The dominant operating system today:
|On Web servers||Linux|
|On mobile devices||Linux (If you didn’t know: Android is Linux)|
|On embedded systems||Linux|
|On point-of-sale systems||Linux|
|On industrial equipment||Linux|
-In ALL segments where Linux has become the dominant OS, Linux dominance continues to grow.
-For some time now, the majority of people have identified their primary computing device as a mobile device, and that percentage only grows. Home desktops and laptops go unused/idle more today than ever before.
-Desktop application sales have fallen dramatically in parallel with the mass migration from desktop Windows to mobile Android(Linux). Remember when there were profitable stores that just sold PC software? Know of any today? Sure there were other factors, but the move to mobile devices alone would have killed them off.
-Laptop sales surpassed desktop sales several years ago, and Windows market share is already lower on laptops and falling in that market segment.
-Most desktop PCs are now sold to corporate customers. -IF- a private consumer buys a computer, it’s almost always a laptop. The one exception being people who need a high-power gaming system.
-The desktop/laptop market is considered by many to be migrating into a legacy status as mobile device capabilities and usage continues to grow. Desktops/laptops may soon become commonplace only in the corporate environment and outside of the office as common as phone booths. With the current Microsoft paradigm of incremental OS upgrades/updates, it’s expected that a large percentage of PC owners have purchased their last PC. Gone are the days when people would buy a whole new PC for the new version of Windows. They may just keep the one they have until it dies, and only notice that it died when they move everything off the desk and wipe the dust off the system, then shrug and say “well, I never used it anyway.”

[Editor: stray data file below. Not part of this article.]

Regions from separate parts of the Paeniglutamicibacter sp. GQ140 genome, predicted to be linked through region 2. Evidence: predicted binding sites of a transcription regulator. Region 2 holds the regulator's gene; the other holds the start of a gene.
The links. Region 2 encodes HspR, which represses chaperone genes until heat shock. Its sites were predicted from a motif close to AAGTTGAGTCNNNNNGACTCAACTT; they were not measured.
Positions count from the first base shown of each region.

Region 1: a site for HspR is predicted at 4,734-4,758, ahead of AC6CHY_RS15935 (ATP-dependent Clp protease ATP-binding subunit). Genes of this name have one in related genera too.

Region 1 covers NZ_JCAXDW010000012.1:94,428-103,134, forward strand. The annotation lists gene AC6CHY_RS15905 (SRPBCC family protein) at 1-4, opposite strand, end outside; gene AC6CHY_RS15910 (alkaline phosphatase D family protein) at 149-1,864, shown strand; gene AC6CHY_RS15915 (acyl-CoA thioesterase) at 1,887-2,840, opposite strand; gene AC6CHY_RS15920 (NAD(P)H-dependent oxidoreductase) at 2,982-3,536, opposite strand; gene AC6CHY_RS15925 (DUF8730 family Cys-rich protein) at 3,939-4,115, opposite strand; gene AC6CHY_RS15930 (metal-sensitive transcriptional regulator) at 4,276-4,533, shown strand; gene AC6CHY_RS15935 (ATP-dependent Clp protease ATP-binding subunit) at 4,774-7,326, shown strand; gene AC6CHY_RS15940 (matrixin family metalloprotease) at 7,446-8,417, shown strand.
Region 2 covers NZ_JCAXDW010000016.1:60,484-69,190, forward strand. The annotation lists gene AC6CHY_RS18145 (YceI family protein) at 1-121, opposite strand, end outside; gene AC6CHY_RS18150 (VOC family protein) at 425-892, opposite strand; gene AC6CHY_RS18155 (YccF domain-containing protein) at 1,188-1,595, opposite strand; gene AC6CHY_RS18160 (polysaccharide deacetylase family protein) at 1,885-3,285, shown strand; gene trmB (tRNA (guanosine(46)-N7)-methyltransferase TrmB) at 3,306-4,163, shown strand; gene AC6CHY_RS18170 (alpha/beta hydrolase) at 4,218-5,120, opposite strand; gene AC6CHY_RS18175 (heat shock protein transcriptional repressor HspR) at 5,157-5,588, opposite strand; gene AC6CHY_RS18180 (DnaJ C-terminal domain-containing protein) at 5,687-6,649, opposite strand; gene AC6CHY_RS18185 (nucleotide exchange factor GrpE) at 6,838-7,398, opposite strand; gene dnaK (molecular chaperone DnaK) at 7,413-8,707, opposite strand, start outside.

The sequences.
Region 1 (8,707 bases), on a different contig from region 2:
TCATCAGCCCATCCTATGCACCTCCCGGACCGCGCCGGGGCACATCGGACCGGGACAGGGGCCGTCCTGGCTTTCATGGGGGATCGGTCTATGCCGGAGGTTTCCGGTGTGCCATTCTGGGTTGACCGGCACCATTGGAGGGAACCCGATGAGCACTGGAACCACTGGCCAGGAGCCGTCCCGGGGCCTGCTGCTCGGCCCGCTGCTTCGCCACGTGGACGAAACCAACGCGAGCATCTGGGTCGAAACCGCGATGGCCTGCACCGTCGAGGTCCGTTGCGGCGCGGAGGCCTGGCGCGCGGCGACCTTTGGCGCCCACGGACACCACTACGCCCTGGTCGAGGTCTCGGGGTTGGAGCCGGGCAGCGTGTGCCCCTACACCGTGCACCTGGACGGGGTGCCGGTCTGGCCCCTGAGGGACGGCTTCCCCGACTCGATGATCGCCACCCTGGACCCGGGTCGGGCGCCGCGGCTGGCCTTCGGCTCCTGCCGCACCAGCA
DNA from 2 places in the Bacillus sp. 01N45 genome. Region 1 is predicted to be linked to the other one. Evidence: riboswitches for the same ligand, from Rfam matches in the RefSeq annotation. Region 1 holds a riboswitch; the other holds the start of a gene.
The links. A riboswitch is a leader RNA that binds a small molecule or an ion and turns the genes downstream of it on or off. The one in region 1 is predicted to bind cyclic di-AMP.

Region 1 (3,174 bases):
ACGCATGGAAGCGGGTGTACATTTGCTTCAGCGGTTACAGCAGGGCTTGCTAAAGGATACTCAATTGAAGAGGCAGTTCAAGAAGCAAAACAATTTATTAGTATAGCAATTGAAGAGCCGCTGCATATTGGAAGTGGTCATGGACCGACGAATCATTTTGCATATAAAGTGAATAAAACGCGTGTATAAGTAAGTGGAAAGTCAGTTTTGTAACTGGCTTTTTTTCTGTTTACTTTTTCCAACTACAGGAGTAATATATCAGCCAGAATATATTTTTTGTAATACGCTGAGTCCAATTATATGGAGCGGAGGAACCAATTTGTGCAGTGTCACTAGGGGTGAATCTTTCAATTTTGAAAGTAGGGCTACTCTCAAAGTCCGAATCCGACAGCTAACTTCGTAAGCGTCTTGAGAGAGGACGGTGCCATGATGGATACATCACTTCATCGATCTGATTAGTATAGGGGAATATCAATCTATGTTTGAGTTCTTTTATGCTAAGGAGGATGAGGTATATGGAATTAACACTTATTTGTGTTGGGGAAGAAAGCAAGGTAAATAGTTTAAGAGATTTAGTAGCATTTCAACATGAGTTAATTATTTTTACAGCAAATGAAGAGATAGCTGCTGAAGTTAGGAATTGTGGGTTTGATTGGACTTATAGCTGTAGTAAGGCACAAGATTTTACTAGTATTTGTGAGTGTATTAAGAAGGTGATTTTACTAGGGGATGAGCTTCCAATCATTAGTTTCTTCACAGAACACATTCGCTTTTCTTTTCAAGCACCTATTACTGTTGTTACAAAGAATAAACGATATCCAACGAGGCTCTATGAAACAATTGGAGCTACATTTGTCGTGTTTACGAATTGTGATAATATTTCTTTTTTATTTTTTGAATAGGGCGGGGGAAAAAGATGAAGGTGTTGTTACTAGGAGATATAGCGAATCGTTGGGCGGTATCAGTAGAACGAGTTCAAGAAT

-Thin clients in corporate environments continue to gobble up desktop market share. This doesn’t hurt Microsoft, but it does hurt PC manufacturers as the lifespan of a PC used for thin client is double the lifespan of a PC used for local apps. However, it is an eventual threat to Microsoft, since using the PC only as a system to reach a thin client removes the need for the PC to use Windows.
-Windows will continue to be dominant on servers for quite a while, but servers are only a tiny fraction of overall Windows installations.
BTW, are you one of the dozen or so people anywhere who have purchased a Windows phone? Windows phone has a fraction of 1% of the mobile device market, and is NOT gaining any market share. Wow, good choice on that phone. Developers working in that market can’t be expected to stick around for long.